Longer III

“1) A boy telling you you’re pretty won’t make you see the beauty in the fullness of your cheeks, in redness of your lips at 2 in the morning when tequila is making the bar bathroom spin. He can’t take away the ugliness that you see in yourself, you have to do that.

2) You have to be ready to hear someone say they love you. You have to be ready, and you have to be willing, and you have to listen. Because sometimes, they won’t say those three words, they’ll put a blanket over you while you’re watching a movie, they’ll kiss your cheek when they think you’re asleep, they’ll smile when they see you first thing in the morning. But you, you have to be willing to see it, feel it, let it in. Letting someone love you takes practice.

3) Don’t make compromises you can’t live with. Compromise is a different version of what you want, not a whole other Universe.

4) Learn to say no. No – to a movie you don’t want to watch; no – to sex you don’t want to have, no- to a relationship that’s driving you mad. Say no – to things that hurt you, to people that extinguish your fire, to jobs you hate and places that are desolate. There are bad things that we can’t control, bad things that happen and we are sucked into and have to feel with every fibre of our being, but the rest – learn to distance yourself, learn to say no.

5) Don’t expect people to walk through fire for you – not your parents, not your friends, not the person you’re in love with. Love doesn’t mean sacrifice, love shouldn’t mean sacrifice. Don’t expect someone to give away pieces of them, so they could fit you better. And don’t feel hurt when they refuse to – it’s self-preservation. Instead – learn from them. Do it as well.

6) Don’t tether yourself to people. Learn to make connections, to love, with both your feet steady on the ground. Learn to let people pass through your life; like a summer breeze, not a storm that’s just been unleashed.

7) Learn the difference between growth and growing up before it’s too late. Rooftops and water fights and ice cream for breakfast can be a part of your life at 10, 25, or 35. But by the time you’re 35 you need to learn to say enough, to be able to walk away, you need to be able to love yourself. Love yourself the way you loved yourself at 10, before the world had a chance to fill your head with ugliness.”

-The list of things I learned before turning 22, pt.1. by m.v.

“i am more than a number,
but 26 makes me feel better than 28,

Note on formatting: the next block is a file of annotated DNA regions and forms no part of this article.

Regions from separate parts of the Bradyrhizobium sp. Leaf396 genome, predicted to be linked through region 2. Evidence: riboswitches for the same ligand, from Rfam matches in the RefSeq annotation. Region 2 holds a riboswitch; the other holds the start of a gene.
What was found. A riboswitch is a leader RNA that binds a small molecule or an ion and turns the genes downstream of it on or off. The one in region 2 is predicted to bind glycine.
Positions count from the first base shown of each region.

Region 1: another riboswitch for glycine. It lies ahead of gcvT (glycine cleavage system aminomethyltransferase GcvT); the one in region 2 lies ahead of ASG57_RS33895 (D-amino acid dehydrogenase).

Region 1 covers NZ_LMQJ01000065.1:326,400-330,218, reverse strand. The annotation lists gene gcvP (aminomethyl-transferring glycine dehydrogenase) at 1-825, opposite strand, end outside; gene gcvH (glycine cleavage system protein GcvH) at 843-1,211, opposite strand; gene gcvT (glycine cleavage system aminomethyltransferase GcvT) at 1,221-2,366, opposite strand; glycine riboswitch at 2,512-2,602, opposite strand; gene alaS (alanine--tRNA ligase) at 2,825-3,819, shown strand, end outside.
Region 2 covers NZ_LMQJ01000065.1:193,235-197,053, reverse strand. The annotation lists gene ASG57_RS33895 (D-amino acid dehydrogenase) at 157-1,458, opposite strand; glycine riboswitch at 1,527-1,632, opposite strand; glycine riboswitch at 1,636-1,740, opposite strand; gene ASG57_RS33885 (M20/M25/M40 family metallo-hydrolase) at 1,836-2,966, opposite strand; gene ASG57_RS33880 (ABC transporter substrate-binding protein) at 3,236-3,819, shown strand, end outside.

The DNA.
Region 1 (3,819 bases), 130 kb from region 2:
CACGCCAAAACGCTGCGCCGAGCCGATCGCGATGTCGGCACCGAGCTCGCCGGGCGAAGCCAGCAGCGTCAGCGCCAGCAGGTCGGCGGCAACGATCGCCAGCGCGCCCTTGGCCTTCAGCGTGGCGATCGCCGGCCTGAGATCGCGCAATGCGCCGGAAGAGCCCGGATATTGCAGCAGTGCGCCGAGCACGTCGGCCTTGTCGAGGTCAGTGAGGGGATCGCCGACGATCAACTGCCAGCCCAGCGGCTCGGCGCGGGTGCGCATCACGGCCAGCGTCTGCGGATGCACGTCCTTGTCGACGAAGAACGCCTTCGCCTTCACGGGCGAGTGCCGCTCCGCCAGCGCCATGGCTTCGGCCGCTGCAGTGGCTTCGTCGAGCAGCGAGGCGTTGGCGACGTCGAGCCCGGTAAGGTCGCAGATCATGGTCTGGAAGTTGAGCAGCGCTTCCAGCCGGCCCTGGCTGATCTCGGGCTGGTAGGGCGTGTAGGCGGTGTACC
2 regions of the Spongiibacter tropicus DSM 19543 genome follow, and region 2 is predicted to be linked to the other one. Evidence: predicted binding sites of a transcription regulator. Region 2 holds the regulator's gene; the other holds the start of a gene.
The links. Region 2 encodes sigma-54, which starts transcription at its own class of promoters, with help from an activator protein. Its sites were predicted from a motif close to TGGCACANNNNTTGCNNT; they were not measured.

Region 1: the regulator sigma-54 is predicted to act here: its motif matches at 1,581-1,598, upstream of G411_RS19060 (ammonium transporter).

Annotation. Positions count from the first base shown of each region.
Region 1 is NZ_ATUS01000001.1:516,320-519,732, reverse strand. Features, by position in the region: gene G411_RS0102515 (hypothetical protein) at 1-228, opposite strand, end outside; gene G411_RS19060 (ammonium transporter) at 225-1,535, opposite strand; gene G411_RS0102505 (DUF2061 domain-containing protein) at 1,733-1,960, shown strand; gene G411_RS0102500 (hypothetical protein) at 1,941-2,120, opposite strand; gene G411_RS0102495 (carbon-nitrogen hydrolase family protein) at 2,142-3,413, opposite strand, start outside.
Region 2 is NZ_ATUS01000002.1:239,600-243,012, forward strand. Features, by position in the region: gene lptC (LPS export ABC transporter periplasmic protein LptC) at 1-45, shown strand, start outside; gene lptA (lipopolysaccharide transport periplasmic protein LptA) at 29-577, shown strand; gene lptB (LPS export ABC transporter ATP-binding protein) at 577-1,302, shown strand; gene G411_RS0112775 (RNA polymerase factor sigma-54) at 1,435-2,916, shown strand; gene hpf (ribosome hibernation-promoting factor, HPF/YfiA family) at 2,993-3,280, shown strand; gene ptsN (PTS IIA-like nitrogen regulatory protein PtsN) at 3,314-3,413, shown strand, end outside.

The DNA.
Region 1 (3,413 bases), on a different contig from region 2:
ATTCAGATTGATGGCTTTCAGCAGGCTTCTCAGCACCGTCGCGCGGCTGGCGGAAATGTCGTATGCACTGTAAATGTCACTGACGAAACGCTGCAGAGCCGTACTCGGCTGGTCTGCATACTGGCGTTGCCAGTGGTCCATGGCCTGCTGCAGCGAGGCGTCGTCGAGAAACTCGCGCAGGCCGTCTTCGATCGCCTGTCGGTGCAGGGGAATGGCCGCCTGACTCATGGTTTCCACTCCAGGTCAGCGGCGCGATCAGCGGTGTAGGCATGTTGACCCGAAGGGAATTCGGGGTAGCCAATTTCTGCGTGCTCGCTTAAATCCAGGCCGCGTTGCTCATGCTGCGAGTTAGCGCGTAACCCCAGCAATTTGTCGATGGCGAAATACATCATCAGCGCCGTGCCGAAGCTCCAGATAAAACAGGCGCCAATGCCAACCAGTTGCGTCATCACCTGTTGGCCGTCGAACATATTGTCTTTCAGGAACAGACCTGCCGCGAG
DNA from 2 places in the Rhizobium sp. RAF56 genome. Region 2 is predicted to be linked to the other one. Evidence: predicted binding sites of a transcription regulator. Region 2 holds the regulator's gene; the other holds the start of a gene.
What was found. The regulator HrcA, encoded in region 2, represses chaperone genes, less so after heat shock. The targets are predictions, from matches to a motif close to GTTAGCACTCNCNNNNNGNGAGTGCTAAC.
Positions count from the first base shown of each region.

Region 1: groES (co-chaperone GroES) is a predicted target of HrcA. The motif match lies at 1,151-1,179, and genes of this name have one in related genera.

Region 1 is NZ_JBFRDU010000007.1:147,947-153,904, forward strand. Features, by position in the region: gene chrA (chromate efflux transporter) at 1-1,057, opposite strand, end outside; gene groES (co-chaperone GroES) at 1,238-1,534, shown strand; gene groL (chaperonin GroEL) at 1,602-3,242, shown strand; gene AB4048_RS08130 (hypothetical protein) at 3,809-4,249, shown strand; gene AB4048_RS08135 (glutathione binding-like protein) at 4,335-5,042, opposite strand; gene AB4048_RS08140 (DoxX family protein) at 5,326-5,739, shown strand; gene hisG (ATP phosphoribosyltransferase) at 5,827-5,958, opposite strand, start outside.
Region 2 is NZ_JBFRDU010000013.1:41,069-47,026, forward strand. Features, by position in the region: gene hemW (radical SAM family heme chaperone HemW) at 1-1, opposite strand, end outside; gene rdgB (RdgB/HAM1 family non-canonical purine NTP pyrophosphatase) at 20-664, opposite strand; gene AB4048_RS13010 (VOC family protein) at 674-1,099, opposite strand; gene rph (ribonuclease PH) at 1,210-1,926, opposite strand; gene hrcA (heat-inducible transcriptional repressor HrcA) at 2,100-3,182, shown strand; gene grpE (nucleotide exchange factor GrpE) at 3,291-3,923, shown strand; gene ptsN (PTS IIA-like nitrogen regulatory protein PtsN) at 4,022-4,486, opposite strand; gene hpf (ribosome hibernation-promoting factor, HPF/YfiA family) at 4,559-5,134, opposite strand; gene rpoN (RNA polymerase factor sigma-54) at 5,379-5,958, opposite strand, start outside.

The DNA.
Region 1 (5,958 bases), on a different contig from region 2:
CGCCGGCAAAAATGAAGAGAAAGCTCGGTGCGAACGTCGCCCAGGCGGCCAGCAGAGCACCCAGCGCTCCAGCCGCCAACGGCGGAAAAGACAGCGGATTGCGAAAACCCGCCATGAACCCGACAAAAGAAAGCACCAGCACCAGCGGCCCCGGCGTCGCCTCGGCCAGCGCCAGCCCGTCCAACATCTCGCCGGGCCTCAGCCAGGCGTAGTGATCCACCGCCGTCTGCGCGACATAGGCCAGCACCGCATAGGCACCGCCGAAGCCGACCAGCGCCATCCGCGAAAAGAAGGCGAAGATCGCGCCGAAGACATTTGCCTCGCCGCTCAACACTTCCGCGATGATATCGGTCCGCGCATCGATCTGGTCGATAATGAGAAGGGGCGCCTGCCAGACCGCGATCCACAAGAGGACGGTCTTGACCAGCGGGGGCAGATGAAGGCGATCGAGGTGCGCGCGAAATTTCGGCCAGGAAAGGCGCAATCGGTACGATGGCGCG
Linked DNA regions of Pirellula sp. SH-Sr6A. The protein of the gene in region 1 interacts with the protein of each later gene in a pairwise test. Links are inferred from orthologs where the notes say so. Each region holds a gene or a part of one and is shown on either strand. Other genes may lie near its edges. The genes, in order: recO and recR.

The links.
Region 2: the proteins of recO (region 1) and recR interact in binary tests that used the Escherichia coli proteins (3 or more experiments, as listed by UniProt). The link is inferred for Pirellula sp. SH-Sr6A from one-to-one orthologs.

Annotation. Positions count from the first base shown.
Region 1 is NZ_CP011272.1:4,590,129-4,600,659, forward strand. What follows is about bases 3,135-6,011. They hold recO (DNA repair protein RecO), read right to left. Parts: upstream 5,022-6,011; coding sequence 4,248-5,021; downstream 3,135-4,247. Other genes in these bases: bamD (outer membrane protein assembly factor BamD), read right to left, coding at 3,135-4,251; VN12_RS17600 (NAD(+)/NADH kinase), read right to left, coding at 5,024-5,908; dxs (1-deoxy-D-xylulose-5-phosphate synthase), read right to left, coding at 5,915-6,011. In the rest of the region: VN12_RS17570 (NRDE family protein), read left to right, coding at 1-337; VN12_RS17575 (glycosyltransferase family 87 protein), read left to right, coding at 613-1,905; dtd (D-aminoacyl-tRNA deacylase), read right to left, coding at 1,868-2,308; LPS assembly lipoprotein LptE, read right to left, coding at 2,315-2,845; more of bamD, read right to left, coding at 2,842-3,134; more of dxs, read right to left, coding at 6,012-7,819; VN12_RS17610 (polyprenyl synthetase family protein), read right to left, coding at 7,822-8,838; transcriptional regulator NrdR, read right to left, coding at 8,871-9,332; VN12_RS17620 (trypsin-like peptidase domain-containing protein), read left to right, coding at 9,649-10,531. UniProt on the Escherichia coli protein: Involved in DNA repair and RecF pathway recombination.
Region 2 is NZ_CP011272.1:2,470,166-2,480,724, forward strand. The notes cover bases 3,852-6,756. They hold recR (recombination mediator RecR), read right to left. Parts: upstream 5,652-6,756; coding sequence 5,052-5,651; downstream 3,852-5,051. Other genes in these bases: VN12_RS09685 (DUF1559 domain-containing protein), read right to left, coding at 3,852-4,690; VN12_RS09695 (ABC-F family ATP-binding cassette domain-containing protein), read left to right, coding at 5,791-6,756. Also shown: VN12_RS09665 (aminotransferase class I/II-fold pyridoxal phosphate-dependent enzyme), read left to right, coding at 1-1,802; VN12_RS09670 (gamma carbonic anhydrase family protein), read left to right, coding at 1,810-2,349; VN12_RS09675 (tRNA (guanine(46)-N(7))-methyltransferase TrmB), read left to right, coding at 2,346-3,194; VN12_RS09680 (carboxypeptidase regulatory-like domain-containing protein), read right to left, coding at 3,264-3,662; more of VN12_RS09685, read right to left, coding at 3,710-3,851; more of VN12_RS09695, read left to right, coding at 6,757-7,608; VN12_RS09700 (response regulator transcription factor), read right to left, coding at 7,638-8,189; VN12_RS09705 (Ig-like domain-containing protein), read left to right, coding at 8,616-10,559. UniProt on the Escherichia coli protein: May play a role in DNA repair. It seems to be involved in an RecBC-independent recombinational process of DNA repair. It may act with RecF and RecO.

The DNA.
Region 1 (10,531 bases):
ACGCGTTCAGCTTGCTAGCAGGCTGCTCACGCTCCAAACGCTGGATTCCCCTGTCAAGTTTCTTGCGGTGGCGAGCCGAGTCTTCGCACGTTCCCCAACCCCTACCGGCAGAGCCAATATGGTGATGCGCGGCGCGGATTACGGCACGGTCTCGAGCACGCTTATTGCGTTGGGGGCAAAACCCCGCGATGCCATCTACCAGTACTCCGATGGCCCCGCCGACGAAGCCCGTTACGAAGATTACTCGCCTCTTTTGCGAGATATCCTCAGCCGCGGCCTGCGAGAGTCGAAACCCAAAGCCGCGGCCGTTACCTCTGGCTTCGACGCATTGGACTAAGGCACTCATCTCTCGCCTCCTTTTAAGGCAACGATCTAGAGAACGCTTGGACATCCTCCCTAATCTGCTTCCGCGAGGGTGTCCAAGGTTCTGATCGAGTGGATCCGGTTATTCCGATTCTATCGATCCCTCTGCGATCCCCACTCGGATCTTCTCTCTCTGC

so i sit in jeans
that leave red marks on my hips
and make it hard to breathe,
but see it’s two inches, and –

i am more than a number,
but i know every test score i ever got,
and i still remember 4th grade and question 3
and crying because suddenly my mistakes
had weight and i couldn’t fix things by saying sorry, and –

i am more than a number,
but i was always the second child,
always the not-quite one,
not the best friend to anyone,
just a girl with kind eyes
and jeans that are a little bit too tight, and –

i am more than a number,
but to you i am nineteen, ten and three
and let’s be clear it’s the three that haunts me,
because sex doesn’t matter
and girlfriend is just a label,
but i wish i was the first girl you truly loved,
and not just the one
who helped you
heal your broken heart.”

-With you I fear I’ll forever be- just another number, m.v.

“And kid, you’ve got to love yourself. You’ve got wake up at four in the morning, brew black coffee, and stare at the birds drowning in the darkness of the dawn. You’ve got to sit next to the man at the train station who’s reading your favorite book and start a conversation. You’ve got to come home after a bad day and burn your skin from a shower. Then you’ve got to wash all your sheets until they smell of lemon detergent you bought for four dollars at the local grocery store. You’ve got to stop taking everything so goddam personally. You are not the moon kissing the black sky. You’ve got to compliment someones crooked brows at an art fair and tell them that their eyes remind you of green swimming pools in mid July. You’ve got to stop letting yourself get upset about things that won’t matter in two years. Sleep in on Saturday mornings and wake yourself up early on Sunday. You’ve got to stop worrying about what you’re going to tell her when she finds out. You’ve got to stop over thinking why he stopped caring about you over six months ago. You’ve got to stop asking everyone for their opinions. Fuck it. Love yourself, kiddo. You’ve got to love yourself.”

 

“But I don’t want small talk. Text me, and without saying hello, tell me why you got so angry at your sister this morning. Tell me why you have a scar shaped like Europe on the left side of your neck. Send me paragraphs about the time you spent at your grandmother’s house that one summer. Call me when I’m half asleep and tell me why you believe in God. Tell me about the first time you saw your dad cry. Go on for hours about things that may not seem important because I promise that I’ll be hanging on to every word you say. Tell me everything. I don’t want someone who just talks about the weather.”

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